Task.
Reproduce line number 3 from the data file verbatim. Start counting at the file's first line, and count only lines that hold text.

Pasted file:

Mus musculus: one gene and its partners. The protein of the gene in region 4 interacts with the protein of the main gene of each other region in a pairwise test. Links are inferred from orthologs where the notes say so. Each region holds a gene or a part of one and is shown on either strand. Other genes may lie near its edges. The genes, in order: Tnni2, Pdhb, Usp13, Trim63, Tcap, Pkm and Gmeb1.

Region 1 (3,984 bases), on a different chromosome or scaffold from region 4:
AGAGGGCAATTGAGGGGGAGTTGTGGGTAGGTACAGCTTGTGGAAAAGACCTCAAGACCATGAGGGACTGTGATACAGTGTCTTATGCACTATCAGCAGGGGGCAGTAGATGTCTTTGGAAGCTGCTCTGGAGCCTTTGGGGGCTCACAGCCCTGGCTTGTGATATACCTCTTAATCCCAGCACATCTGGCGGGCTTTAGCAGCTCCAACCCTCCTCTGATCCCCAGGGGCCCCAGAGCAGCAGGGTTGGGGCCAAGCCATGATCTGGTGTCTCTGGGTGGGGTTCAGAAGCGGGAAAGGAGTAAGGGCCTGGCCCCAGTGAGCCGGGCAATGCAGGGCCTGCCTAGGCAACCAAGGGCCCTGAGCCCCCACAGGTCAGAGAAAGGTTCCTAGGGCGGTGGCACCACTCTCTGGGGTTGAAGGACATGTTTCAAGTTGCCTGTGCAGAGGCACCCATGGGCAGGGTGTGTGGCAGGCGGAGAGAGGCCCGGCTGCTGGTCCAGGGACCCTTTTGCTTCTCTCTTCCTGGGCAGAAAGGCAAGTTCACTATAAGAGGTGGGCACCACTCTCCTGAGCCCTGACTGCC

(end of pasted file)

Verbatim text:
AGAGGGCAATTGAGGGGGAGTTGTGGGTAGGTACAGCTTGTGGAAAAGACCTCAAGACCATGAGGGACTGTGATACAGTGTCTTATGCACTATCAGCAGGGGGCAGTAGATGTCTTTGGAAGCTGCTCTGGAGCCTTTGGGGGCTCACAGCCCTGGCTTGTGATATACCTCTTAATCCCAGCACATCTGGCGGGCTTTAGCAGCTCCAACCCTCCTCTGATCCCCAGGGGCCCCAGAGCAGCAGGGTTGGGGCCAAGCCATGATCTGGTGTCTCTGGGTGGGGTTCAGAAGCGGGAAAGGAGTAAGGGCCTGGCCCCAGTGAGCCGGGCAATGCAGGGCCTGCCTAGGCAACCAAGGGCCCTGAGCCCCCACAGGTCAGAGAAAGGTTCCTAGGGCGGTGGCACCACTCTCTGGGGTTGAAGGACATGTTTCAAGTTGCCTGTGCAGAGGCACCCATGGGCAGGGTGTGTGGCAGGCGGAGAGAGGCCCGGCTGCTGGTCCAGGGACCCTTTTGCTTCTCTCTTCCTGGGCAGAAAGGCAAGTTCACTATAAGAGGTGGGCACCACTCTCCTGAGCCCTGACTGCC